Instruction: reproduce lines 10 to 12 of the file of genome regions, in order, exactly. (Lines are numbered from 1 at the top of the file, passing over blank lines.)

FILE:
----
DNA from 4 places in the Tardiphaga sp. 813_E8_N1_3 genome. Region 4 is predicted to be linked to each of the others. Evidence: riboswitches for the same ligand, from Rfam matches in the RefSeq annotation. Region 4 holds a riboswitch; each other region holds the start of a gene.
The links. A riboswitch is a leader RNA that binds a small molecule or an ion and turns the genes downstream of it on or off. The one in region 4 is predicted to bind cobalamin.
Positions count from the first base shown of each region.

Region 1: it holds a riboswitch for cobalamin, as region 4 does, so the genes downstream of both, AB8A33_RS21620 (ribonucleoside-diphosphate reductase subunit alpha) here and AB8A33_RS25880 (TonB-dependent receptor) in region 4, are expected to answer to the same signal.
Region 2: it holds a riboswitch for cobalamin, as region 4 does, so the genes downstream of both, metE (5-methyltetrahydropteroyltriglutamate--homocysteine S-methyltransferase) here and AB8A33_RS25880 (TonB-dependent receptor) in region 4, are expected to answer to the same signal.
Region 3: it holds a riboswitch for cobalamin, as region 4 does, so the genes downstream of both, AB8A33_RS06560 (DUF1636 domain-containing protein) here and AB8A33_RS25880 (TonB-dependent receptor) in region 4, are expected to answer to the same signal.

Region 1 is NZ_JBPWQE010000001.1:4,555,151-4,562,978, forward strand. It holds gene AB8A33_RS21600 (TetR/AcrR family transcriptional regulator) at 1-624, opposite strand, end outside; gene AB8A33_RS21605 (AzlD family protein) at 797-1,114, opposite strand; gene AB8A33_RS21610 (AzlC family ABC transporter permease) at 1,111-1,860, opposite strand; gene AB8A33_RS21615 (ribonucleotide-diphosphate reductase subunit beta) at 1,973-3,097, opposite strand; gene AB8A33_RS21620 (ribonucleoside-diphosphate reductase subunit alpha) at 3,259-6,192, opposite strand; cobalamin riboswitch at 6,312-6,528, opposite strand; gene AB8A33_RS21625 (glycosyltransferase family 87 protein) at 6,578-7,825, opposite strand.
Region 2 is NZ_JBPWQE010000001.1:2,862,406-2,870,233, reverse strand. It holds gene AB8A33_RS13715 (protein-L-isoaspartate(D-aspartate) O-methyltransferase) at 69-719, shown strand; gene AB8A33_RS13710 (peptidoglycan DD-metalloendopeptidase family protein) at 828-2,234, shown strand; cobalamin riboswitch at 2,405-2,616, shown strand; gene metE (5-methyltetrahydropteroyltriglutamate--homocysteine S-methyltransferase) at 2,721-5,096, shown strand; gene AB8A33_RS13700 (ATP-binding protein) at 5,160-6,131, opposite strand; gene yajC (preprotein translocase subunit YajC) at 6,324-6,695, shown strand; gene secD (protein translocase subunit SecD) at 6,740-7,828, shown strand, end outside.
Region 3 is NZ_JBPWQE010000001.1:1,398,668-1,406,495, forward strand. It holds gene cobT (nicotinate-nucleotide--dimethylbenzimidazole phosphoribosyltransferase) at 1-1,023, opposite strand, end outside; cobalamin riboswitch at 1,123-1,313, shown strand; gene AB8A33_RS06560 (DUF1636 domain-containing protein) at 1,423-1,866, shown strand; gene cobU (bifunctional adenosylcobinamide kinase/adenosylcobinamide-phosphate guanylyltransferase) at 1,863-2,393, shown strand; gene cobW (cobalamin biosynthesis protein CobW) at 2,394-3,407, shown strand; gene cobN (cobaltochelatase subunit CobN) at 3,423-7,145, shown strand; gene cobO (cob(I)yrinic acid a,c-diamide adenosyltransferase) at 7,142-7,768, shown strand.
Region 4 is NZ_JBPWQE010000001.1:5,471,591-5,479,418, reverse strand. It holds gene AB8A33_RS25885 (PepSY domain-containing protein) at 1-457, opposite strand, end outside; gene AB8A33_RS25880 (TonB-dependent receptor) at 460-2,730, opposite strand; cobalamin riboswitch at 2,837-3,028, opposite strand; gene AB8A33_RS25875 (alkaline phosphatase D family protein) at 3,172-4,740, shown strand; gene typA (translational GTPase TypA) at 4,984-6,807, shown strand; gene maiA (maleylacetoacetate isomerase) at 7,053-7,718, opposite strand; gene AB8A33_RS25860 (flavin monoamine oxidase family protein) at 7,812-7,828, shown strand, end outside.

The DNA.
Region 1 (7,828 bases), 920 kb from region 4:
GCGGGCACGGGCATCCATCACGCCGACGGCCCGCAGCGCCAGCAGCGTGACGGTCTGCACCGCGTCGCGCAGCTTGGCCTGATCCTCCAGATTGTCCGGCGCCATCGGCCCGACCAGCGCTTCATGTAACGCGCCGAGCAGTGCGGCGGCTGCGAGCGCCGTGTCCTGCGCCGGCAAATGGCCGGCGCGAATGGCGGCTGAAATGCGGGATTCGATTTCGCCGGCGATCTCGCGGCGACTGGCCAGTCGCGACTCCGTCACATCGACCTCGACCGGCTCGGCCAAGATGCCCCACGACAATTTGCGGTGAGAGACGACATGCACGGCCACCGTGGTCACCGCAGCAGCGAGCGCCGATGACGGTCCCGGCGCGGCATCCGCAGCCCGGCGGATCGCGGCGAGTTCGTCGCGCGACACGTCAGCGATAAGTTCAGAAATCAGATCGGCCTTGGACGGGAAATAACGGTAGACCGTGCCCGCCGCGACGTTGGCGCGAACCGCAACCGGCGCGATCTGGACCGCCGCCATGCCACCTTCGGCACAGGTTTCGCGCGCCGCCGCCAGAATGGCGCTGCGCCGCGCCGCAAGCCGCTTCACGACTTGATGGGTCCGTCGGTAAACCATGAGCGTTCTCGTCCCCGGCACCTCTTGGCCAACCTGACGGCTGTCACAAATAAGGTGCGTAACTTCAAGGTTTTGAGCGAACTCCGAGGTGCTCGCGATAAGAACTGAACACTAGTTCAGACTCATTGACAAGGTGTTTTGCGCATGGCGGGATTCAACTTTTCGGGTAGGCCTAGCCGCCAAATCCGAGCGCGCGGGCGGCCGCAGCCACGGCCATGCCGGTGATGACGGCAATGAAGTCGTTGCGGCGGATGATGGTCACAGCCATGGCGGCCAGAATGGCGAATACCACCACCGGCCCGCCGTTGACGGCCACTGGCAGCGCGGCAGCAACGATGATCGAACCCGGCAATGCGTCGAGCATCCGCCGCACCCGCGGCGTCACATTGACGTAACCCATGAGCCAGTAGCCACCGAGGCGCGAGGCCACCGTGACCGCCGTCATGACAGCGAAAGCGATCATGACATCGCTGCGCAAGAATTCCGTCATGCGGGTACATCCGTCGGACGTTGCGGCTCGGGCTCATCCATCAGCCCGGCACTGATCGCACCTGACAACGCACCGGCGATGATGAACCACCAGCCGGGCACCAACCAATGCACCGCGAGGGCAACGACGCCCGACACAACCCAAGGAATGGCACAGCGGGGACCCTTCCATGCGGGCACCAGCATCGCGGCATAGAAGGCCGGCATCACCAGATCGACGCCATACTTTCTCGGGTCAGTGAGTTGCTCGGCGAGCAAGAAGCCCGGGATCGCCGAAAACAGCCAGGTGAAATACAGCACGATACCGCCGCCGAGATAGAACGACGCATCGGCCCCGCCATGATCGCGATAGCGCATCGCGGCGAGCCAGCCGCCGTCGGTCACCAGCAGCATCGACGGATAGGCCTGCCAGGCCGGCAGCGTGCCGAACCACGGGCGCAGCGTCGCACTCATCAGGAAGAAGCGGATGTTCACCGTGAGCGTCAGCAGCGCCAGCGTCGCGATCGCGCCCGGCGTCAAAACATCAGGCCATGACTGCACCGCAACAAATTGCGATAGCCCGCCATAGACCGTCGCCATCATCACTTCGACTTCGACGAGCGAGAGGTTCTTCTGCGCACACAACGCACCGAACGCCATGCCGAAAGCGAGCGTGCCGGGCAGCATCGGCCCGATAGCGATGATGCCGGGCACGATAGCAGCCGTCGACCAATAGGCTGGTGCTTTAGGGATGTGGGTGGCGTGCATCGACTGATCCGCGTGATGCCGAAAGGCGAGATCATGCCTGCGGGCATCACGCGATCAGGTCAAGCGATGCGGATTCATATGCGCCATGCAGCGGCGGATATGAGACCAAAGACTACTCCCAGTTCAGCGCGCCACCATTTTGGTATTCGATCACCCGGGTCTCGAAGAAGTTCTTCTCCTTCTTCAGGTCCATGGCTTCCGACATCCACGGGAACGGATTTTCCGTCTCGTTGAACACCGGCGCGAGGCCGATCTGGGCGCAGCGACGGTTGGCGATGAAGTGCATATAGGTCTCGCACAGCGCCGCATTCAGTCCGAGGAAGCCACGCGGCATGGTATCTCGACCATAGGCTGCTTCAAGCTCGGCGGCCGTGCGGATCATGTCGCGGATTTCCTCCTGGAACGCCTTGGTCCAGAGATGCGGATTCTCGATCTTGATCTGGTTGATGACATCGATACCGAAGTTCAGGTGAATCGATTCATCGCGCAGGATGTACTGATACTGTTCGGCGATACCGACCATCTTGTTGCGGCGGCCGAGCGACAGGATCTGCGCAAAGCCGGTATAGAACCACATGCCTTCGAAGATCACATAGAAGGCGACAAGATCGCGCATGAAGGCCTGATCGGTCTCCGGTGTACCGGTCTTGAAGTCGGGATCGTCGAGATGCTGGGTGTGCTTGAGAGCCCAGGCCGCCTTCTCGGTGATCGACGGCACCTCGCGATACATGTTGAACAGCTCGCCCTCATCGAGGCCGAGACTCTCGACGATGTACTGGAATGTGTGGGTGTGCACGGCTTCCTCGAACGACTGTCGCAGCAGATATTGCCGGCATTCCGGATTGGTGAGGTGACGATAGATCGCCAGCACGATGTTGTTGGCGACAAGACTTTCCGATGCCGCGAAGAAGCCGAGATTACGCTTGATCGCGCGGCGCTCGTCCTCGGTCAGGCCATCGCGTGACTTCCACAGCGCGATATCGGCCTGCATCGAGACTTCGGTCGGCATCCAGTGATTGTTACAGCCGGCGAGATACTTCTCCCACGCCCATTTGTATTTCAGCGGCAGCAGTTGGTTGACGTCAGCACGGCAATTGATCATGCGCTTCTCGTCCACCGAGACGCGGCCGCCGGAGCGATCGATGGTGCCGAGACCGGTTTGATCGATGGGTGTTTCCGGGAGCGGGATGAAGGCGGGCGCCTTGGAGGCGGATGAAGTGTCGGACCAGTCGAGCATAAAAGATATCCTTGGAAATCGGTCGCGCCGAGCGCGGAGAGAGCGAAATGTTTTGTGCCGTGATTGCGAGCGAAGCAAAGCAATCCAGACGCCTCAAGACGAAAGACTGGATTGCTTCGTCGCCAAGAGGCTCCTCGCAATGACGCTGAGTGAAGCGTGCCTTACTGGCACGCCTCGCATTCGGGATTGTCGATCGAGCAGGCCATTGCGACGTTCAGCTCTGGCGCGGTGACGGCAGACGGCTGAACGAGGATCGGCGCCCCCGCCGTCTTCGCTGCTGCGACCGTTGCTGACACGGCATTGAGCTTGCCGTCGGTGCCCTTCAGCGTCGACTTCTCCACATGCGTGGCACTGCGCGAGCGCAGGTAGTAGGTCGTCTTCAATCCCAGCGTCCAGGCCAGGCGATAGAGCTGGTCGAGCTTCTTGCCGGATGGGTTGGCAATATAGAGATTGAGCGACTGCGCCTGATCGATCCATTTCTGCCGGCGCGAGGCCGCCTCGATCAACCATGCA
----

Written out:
Region 4 is NZ_JBPWQE010000001.1:5,471,591-5,479,418, reverse strand. It holds gene AB8A33_RS25885 (PepSY domain-containing protein) at 1-457, opposite strand, end outside; gene AB8A33_RS25880 (TonB-dependent receptor) at 460-2,730, opposite strand; cobalamin riboswitch at 2,837-3,028, opposite strand; gene AB8A33_RS25875 (alkaline phosphatase D family protein) at 3,172-4,740, shown strand; gene typA (translational GTPase TypA) at 4,984-6,807, shown strand; gene maiA (maleylacetoacetate isomerase) at 7,053-7,718, opposite strand; gene AB8A33_RS25860 (flavin monoamine oxidase family protein) at 7,812-7,828, shown strand, end outside.

The DNA.
Region 1 (7,828 bases), 920 kb from region 4: